Helen Cross

Who Wants Tortoise?

It was a hot summer Saturday and I had to get home to my parents. I’d had an abortion three days earlier and suddenly, urgently, needed milky tea, a super- soft settee and an endless supply of Aldi’s imitation Kit-Kats. ‘I’m thinking of coming to see you,’ I said, already at Kings Cross, my overnight [...]

Rebecca Perry

Three Poems

Pepo Her imaginary friend died on the morning of her eighth birthday and what a lesson to learn as her living friends screech in the garden like mosquitoes, wearing down the grass with their flashing shoes, and the balloons stare back at her with furious eyes. Her cake was a castle she cut into pieces [...]

Christos Tsiolkas

Danton’s Laugh

The power of the image is such that I find it difficult to imagine Danton without his assuming Gerard Depardieu’s visage and physique. And that seems absurd, as it has been nearly two decades since I last saw Andrzej Wajda’s biographical film, in which the French actor plays the eponymous revolutionary.  Nevertheless, I still trust [...]

Peter Fallon

Four Poems

A Winter Hymn The snow melt falls like footsteps coming closer. You hesitate — you hear your old friend’s ‘Old too early, wise too late.’ You’ve learned his lesson. He left it that there’s not too much to forgive. You know the earth abounds with benefits and the chance to live on it’s a privilege. [...]

Marci Vogel

Mnemosyne TV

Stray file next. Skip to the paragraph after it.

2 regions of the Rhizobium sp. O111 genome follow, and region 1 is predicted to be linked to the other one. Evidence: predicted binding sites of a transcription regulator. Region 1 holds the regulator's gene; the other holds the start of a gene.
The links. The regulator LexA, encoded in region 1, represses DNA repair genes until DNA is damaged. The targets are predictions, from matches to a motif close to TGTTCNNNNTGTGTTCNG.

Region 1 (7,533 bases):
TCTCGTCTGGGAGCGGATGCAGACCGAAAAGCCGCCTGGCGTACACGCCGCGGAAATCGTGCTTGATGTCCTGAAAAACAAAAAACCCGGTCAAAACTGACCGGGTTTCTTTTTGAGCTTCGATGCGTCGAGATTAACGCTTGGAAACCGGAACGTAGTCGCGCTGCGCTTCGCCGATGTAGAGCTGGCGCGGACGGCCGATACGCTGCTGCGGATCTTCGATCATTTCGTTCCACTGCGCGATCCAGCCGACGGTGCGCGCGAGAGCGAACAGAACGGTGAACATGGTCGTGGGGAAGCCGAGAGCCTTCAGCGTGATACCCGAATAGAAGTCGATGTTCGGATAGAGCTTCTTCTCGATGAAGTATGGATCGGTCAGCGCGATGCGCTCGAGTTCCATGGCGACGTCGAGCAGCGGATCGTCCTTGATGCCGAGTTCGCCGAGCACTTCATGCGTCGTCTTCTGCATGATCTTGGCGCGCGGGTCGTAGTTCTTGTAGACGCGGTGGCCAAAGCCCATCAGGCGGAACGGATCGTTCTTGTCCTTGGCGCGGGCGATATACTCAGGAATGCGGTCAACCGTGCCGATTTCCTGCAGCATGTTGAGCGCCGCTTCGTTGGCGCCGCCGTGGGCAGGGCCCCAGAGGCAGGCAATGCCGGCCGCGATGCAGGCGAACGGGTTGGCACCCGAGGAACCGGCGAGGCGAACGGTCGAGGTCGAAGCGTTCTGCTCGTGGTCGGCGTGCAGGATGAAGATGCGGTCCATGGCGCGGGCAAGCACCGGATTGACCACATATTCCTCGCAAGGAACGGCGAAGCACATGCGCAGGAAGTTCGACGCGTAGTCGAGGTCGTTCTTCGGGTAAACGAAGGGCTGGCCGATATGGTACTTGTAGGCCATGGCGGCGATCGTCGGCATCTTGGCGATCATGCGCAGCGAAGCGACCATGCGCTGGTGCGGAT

Beneath the dark flutter of the griffon’s wings we dream––between gripping and being gripped––the concept of consciousness.                                                        ––Aby Warburg, Mnemosyne Notebook, 1928[i]   Mnemosyne was the Titan goddess [...]

Current Issue

The Manchester Review

Not I, Footfalls and Rockaby, The Lowry, reviewed by Iain Bailey

Not I, Footfalls and Rockaby, a Royal Court Theatre and Lisa Dwan production in association with Cusack Projects Ltd, at The Lowry, Manchester, 23rd-27th September 2014 This trilogy of late plays by Beckett is organised around three striking images. Not I has its lips, teeth and tongue isolated by a narrow horizontal column of light. [...]

Read More 0 Comments
The Manchester Review

James Acaster, ‘Recognise’, The Lowry, reviewed by Jonny Rodgers

James Acaster, ‘Recognise’ (with support from Stuart Laws), The Lowry, 21st September 2014 At first, the flyer for James Acaster’s new show ‘Recognise’ unnerved me. From his solemn look you could be forgiven for mistaking him for a brooding solo musician rather than a stand-up. Aren’t successful comics supposed to smile on their flyers or [...]

Read More 0 Comments
The Manchester Review

Romeo & Juliet, HOME (Victoria Baths), reviewed by Fran Slater

Romeo & Juliet, a HOME production at Manchester’s Victoria Baths, 10th September-4th October 2014 From the very second the show began, it was clear that this would be no bog-standard Shakespeare adaptation. Taking place in the one-hundred-and-eleven year old setting of Victoria Baths, Walter Meierjohann’s take on Romeo and Juliet really did make the most [...]

Read More 0 Comments
The Manchester Review

Hamlet, Royal Exchange, reviewed by Peter Wild

Hamlet, Royal Exchange, Manchester, 11th September-25th October, 2014 To begin with: an admission of my own ignorance. When, some months ago, I first espied the poster currently glorying the Royal Exchange, Maxine Peake, that brilliant, severe, intelligent actress last seen here by us as Strindberg’s Miss Julie, staring out from beneath a frowning forehead above the [...]

Read More 0 Comments